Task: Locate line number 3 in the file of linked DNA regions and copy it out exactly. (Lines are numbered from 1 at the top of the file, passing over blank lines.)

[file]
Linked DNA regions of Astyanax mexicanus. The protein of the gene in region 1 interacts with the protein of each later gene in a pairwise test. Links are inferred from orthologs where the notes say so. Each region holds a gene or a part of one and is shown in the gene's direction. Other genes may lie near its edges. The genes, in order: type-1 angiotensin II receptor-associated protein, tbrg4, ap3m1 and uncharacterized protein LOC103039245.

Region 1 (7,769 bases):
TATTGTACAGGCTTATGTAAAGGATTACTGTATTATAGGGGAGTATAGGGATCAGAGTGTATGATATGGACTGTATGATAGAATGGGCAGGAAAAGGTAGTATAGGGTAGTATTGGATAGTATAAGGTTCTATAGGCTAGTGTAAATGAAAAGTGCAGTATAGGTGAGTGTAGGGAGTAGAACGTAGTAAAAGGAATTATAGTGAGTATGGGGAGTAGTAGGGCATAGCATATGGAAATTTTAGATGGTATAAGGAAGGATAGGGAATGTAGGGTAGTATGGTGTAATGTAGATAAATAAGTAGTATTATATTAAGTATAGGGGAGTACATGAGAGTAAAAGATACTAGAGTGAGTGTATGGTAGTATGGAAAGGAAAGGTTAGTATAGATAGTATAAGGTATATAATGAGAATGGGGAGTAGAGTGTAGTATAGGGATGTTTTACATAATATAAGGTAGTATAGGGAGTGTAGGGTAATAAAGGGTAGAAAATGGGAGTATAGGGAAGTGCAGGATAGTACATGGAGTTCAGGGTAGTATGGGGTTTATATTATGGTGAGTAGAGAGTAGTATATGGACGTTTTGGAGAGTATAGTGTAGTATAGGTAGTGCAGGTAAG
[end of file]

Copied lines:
TATTGTACAGGCTTATGTAAAGGATTACTGTATTATAGGGGAGTATAGGGATCAGAGTGTATGATATGGACTGTATGATAGAATGGGCAGGAAAAGGTAGTATAGGGTAGTATTGGATAGTATAAGGTTCTATAGGCTAGTGTAAATGAAAAGTGCAGTATAGGTGAGTGTAGGGAGTAGAACGTAGTAAAAGGAATTATAGTGAGTATGGGGAGTAGTAGGGCATAGCATATGGAAATTTTAGATGGTATAAGGAAGGATAGGGAATGTAGGGTAGTATGGTGTAATGTAGATAAATAAGTAGTATTATATTAAGTATAGGGGAGTACATGAGAGTAAAAGATACTAGAGTGAGTGTATGGTAGTATGGAAAGGAAAGGTTAGTATAGATAGTATAAGGTATATAATGAGAATGGGGAGTAGAGTGTAGTATAGGGATGTTTTACATAATATAAGGTAGTATAGGGAGTGTAGGGTAATAAAGGGTAGAAAATGGGAGTATAGGGAAGTGCAGGATAGTACATGGAGTTCAGGGTAGTATGGGGTTTATATTATGGTGAGTAGAGAGTAGTATATGGACGTTTTGGAGAGTATAGTGTAGTATAGGTAGTGCAGGTAAG